I meet a girl named Katerina approximately one and a half years ago on the Internet. In those days my wife, Gizem and I were going to English class to learn English from scratch. Katerina has also wanted to improve her English skills because she wanted to move London like us. We corresponded for a while through Skype together. After that we have begun to send e-mail about our daily routine, family, favourite movie, place, music genre, about our best friends and something like that. I have used different words in every e-mail and underline every new words that I don’t know. I believe that my writing skills have improved faster than normal during that period. By the way, she moved to London three months ago but we haven’t yet. That’s my little story about how I develop my English skills.
Thank you so much for sharing your process, Thunder! I really appreciate it! I have learned a lot from this. It’s wonderful that you have found someone to practice with! You are very lucky!
Keep up the great work! : )
Excelent lesson. However, Melanie, after answering your email and reading your episode 31, I asked my self if I had not been stupid in my writing. The word STUPID in Spanish is an insult. It means something more than dumb, silly or ignorant.
Thank you for receiving my comment.
I am going to re-write the section with “stupid” in it because I don’t want to make anyone feel stupid! However, there is no way to talk about the KISS principle without mentioning the world!
In English, too, “stupid” is an insult when you call a person stupid. However, people can do stupid things, which is more like “foolish” or “not logical.”
You are not stupid in your writing! You always make an effort to write well in your emails & comments!
I have to confess that before writing this comment I went through my old comments just to see If I had ever been stupid or unintelligent, if I had used shorthands or even If I made your head hurts, haha. hope not.
Well, just curious. What was your spelling for the word ” embarrassing”.
Thank you so much, your explanations are giving us precious tips as always.
I used to spell it “embarassing” with one R. I never noticed that there were two Rs in “embarrassing”! Actually, I have to check the dictionary for a couple words with double letters! I can never remember how to spell “cigarette” or “graffiti”!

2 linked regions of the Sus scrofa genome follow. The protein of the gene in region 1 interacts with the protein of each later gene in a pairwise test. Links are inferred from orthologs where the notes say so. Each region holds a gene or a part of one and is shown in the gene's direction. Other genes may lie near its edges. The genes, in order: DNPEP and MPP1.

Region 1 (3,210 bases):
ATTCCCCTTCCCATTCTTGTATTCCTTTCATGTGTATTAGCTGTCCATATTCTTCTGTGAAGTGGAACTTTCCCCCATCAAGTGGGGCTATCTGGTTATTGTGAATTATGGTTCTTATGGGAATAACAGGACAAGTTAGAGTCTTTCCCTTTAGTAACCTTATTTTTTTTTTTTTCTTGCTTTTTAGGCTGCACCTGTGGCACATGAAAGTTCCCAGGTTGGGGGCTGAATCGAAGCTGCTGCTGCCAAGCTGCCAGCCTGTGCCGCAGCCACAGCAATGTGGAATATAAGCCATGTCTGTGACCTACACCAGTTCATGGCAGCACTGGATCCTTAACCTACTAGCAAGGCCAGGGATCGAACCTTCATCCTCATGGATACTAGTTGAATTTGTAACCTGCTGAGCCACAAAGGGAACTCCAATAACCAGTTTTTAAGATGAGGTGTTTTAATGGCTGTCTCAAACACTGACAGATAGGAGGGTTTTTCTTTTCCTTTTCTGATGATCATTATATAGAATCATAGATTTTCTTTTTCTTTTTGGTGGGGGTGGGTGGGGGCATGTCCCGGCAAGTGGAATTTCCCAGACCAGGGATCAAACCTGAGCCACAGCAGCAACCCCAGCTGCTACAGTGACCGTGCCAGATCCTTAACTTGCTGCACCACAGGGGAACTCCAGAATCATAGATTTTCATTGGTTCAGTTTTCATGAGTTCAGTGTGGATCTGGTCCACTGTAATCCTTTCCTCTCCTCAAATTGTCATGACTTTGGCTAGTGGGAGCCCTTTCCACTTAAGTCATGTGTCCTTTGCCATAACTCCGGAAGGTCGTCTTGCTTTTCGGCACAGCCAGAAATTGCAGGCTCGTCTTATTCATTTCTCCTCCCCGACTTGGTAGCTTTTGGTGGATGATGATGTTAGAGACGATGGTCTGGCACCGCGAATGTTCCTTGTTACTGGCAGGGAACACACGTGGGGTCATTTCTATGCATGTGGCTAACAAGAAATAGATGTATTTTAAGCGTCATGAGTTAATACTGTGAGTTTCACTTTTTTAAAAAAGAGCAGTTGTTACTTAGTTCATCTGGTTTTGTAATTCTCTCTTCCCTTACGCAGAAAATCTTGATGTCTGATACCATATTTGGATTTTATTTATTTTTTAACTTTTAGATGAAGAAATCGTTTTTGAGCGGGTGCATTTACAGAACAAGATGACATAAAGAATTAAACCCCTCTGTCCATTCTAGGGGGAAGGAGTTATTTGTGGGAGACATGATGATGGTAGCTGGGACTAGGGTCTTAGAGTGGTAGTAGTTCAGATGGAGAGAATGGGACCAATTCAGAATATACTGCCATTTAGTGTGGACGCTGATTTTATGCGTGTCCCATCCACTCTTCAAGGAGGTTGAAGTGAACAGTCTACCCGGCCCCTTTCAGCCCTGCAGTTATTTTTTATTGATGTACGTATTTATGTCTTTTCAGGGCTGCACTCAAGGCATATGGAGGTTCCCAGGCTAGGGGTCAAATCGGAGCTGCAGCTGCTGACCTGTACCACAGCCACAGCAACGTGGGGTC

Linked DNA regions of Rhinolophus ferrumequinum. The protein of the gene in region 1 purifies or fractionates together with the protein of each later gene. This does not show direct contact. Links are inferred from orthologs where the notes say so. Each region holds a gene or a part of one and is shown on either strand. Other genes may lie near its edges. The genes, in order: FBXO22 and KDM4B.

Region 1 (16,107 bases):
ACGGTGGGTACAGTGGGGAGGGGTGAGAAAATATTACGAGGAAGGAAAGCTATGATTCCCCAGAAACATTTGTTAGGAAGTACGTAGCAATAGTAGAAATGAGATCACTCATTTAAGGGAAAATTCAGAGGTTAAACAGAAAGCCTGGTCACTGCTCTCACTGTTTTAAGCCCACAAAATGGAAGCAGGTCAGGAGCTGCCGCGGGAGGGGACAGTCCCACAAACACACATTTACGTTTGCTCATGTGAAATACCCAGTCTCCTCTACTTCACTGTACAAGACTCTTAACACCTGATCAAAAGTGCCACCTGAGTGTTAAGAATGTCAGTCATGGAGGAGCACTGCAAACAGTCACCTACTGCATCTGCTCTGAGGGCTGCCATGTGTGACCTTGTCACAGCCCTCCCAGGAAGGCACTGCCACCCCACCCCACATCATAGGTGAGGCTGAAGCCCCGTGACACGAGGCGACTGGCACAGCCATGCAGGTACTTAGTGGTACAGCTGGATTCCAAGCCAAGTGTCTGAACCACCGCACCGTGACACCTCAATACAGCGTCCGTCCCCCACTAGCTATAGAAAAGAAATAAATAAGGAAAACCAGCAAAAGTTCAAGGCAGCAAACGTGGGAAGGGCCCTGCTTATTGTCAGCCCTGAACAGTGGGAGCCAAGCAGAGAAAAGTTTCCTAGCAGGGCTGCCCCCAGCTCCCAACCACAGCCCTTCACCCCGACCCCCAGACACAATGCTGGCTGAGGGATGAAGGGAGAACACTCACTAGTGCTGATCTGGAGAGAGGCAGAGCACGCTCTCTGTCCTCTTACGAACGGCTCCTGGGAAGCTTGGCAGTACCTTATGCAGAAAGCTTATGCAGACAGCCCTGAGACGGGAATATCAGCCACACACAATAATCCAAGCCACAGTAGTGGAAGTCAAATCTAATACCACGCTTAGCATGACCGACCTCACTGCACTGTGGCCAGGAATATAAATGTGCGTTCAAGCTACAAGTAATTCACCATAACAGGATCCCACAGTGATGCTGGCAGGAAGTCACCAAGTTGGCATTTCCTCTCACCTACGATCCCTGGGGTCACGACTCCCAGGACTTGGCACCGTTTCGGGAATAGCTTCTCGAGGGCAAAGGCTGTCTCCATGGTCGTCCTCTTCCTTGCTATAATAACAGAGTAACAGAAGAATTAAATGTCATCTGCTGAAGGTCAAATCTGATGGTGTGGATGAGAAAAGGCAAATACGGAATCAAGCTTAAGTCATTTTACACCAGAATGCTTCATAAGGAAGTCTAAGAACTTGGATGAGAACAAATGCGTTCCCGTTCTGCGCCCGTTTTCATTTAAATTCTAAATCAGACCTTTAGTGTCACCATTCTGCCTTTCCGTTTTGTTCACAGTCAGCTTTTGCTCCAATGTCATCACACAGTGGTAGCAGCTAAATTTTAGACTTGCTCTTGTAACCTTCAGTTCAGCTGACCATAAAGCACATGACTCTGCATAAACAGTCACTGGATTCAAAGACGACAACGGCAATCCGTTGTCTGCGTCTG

You always make an effort to write well, Gilson! You even correct your own comments! : )
Thanks a lot, to writing English tips.
I got it.
Yours online student
I am happy that this lesson is useful to you, Mazher! Thank you!
Advice hás a plural form ? I learned,No!
You are correct, Eni! Advice does not have a plural form.
You can say,
“I have some advice for you.”
“Can you give me some advice, please?”
“I took your advice and bought a new car.”
Adriana Santos says
Thank you so much for this lesson. I will never use wanna again (I was very embarassed to realize that it was constantly used in my speeches). Bye!
“Wanna” is OK to say! It’s part of fast, natural speech. Just make sure you don’t write “wanna”!
All the best to you with your speeches!
Helah Safi says
Hello, Dear teacher
I recently send you a mail about how to improve my writing skills, and now i get my answer. it was really useful.
You are one of the people who inspired me to write this post! Thank you!
Thank you so much for this lesson.
it was really useful.
Hi, my dear Melanie.You and your way of learning make me enough encouraged for continuing.Please take care yourself and God bless you my best on-line teacher.
Thank you so much for your lovely words, Susan! I am so thankful and grateful. I am happy to hear that my lessons are helping you!
I’ve been reading your blog since few months, but I’ve never even thought about writing a comment or answer any of your questions that you’ve been asking at the end of your post or in e-mails.
And now, I feel so ashamed of it! How couldn’t I see that it’s the best way to help me improve my writing?
I’m from Poland and in school, we don’t get many chances to express ourselves in writing. Teachers tend to focus more on grammar rules and words, but rarely on speaking and writing.
I don’t think I have a lot of problems with writing, nor I do with speaking. I used to have a few pen pals and because of them, I started learning English more and more, and then I finally found my dreams and future plans straightly connected with this language.
I really love writing stories in Polish so I thought it’d be good to write something in English. Back then, my favorite book was “Carry On” from Rainbow Rowell (Have you heard about it?) so I wrote few fanfics with her characters.
But now, because of lack of time, a lot of study and other things, I don’t focus that much on writing as I did earlier.
And I feel like it’s really bad so that’s why I decided to write comments on your site.
I already feel that it’s going to be a lot of fun!
So… thank you for everything, for this post and all helpful tips and of course I send greetings from so cold and windy Poland! And if I did some awful mistakes while writing this comment, please tell me about it! :3